The Gold Coast is a beautiful place and I often think how lucky I am to be raising a family here. Having spent my life in and around the Ocean I have seen a lot of things happen that could have been avoided if people took some time to understand the ocean before they took their family on holiday, or even to their local beach for a swim.
I grew up in Victoria and the beach I frequented was Gunnamatta, a very dangerous beach that has claimed the lives of many people. A lot of the time I thought to myself why were they swimming when it was so rough and dangerous?
Many times I have been taking photos at beaches when it has been dangerous with large waves and sometimes at unpatrolled beaches families would be there with young kids and foam boogie boards and play in the shore break. The kids could have easily been dragged out and with the size of the waves it could have been devastating, luckily I have not seen that happen in person but I know of many cases of people drowning in these circumstances.
I guess I am writing this post because I want to share some tips with people looking to visit the beach, it’s an amazing place for kids to explore and enjoy, and as they say knowledge is power.
The first thing to do when visiting the beach is to check the surf report for the day, a great site is Swellnet. It covers most of the popular beaches in Australia, even if you are not planning on surfing it is still a good resource to look at because the report will tell you how big the waves are, when high and low tides are and most importantly if there is a building swell.
You could go to the beach and it could have very small waves, and within a couple of hours or less the waves could build substantially, this could then put you way out of your depth and into danger.
This is a shot of Snapper Rocks, just an hour before this shot was taken the surf was clean and only around 2 foot, you don’t want to suddenly be looking at an 8 foot wave when you are only expecting small waves.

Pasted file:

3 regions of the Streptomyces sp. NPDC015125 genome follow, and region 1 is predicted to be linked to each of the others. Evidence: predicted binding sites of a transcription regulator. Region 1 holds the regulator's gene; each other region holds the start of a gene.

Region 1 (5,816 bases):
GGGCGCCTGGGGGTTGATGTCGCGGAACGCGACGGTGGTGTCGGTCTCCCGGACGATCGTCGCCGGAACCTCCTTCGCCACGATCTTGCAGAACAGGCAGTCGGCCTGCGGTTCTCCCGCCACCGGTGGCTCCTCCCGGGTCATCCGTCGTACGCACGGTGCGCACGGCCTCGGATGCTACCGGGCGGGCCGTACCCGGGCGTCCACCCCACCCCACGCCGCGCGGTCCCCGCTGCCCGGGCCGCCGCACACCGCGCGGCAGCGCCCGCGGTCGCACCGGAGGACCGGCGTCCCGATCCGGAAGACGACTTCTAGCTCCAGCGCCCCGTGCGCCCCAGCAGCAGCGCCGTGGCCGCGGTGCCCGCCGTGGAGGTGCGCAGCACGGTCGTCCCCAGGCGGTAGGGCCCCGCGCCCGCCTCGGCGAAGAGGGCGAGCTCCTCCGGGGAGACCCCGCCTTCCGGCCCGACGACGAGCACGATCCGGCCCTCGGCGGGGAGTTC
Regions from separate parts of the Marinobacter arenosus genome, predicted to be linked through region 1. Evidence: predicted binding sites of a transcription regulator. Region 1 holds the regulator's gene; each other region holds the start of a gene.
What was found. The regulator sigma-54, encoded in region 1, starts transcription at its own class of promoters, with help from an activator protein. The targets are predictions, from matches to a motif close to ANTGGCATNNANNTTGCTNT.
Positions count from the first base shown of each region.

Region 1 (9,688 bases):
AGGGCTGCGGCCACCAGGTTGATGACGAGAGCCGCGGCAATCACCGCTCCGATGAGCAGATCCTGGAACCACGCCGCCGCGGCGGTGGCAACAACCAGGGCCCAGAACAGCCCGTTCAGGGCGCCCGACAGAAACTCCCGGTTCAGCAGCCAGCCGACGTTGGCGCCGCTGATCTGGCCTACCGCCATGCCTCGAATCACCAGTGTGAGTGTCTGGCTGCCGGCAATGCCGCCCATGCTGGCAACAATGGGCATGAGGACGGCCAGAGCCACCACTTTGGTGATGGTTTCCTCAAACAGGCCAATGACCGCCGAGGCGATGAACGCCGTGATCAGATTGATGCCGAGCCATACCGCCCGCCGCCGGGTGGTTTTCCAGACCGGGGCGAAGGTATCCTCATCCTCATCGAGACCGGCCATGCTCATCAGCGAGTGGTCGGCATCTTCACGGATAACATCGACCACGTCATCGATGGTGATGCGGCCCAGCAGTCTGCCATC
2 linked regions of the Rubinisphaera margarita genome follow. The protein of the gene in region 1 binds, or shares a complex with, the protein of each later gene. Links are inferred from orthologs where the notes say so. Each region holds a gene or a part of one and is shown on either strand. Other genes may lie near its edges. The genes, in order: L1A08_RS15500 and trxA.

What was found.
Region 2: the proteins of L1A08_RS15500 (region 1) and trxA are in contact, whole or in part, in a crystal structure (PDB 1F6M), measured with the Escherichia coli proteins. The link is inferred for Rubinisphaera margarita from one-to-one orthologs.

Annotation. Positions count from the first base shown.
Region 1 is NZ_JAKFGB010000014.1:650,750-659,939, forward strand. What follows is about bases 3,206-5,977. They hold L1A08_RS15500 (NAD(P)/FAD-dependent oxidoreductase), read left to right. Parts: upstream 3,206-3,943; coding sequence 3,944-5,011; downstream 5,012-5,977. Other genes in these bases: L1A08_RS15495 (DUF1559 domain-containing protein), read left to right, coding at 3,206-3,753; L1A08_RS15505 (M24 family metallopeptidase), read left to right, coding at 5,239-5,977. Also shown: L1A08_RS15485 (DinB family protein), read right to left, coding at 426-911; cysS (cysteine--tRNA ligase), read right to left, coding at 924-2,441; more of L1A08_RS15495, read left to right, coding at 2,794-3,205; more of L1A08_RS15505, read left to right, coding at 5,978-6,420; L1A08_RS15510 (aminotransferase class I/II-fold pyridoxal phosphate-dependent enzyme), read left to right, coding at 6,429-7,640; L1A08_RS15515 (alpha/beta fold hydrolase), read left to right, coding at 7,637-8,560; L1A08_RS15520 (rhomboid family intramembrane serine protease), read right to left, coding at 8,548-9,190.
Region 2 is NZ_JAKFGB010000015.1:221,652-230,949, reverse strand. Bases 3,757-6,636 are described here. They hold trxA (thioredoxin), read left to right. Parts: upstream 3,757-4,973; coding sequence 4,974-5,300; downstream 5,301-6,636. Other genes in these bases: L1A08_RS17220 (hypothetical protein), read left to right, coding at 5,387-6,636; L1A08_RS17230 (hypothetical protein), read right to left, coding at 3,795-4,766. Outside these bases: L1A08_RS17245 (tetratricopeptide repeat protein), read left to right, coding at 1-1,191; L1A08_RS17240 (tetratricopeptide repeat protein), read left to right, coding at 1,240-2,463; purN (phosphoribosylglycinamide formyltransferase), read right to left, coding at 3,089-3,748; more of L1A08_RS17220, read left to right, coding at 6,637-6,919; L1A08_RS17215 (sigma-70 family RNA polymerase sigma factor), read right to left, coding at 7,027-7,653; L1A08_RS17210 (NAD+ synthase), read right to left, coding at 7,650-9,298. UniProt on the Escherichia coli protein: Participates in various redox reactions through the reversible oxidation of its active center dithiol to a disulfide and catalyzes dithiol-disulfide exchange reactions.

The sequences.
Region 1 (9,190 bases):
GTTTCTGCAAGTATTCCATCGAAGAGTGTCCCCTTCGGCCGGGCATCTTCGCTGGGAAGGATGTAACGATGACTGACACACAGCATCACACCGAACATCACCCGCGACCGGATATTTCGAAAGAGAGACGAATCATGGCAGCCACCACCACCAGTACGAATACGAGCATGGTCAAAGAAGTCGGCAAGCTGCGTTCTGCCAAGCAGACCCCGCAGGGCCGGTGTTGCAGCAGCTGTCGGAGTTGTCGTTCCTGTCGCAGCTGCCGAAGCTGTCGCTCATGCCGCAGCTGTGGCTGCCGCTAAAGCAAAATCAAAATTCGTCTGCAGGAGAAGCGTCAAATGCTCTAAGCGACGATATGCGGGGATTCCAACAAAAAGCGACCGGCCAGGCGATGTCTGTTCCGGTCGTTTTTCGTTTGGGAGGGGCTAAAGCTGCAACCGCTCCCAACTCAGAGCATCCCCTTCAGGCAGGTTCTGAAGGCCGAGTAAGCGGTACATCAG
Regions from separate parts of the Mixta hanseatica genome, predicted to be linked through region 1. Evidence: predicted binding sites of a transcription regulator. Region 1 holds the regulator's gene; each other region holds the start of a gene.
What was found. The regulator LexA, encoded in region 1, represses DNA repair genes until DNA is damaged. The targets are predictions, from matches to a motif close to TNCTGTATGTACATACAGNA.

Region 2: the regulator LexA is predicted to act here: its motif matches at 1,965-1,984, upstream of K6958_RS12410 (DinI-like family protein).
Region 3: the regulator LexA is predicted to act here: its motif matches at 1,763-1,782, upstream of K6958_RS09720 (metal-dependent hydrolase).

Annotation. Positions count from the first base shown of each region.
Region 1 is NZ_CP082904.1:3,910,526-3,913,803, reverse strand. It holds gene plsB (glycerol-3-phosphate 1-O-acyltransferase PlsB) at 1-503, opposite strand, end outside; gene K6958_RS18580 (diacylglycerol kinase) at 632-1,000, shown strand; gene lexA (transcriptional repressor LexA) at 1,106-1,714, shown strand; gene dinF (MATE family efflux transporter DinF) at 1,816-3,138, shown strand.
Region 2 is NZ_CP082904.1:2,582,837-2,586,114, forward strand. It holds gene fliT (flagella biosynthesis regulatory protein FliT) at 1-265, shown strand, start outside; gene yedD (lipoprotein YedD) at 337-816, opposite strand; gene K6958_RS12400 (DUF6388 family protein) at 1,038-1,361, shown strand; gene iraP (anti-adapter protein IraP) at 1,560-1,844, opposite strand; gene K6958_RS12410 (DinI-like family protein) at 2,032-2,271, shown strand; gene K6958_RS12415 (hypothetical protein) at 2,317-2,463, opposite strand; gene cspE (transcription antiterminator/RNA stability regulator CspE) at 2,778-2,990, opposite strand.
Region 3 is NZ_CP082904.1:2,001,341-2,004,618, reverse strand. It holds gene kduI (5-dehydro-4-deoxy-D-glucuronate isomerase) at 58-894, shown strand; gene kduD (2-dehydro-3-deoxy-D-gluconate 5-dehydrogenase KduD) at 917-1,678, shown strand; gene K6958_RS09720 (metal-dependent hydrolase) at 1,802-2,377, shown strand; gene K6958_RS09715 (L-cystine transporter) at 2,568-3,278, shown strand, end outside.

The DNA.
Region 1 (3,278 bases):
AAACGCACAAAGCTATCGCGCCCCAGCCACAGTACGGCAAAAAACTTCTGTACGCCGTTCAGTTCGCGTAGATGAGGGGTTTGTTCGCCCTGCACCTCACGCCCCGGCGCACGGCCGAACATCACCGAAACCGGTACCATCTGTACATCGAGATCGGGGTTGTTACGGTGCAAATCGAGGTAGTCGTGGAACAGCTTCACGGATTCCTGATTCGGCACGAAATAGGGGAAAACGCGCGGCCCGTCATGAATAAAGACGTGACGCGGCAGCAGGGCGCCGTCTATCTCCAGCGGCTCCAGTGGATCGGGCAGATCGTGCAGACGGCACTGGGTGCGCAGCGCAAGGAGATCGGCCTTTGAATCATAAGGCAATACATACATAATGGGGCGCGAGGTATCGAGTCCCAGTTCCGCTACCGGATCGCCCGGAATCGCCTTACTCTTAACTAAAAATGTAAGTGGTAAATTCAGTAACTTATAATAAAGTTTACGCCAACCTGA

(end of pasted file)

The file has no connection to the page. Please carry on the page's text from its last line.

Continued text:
Knowing the tides is handy because beaches can change a lot depending on the tides. The currents can differ also. Some beaches will have safe sand pools to swim in at certain times of the tide cycle and if the tide is too low the set waves may break closer to the shore leaving not much room for swimming.
These sand pools are great for young kids.
This is Greenmount Point, it is high tide and as you can see there is calm water for swimming inside the point.
Winds play a big part in surface conditions, on the southern end of the Gold Coast South Westerly winds are good for the beaches and points and South Easterly wind is only good on the point breaks like Kirra, Greenmount and Snapper Rocks. North Westerly and South Westerly and Westerlys are good for the Northern Half of the Coast.
Always asses the the conditions once you get to the beach as conditions can sometimes change from what the report had previously said.
With offshore winds the ocean can look like a dreamscape.
Always swim between the flags and know that even though you are between the flags the currents may pull you to either side and out of the patrolled area so be mindful of this.
If you visit a beach like Rainbow Bay, you might be tempted to swim a little further out to the breaking waves, but be aware that a point break can have a strong sweep and you could end up way down the point from where you started.
Before you know it you could be down at North Kirra.
The Gold Coast beaches are some of the best beaches in the world and I highly recommend visiting them. I hope you found this informative, and at the end of the day if you are ever unsure about the conditions in the water just ask the lifeguard on duty. Enjoy your next trip to the beach!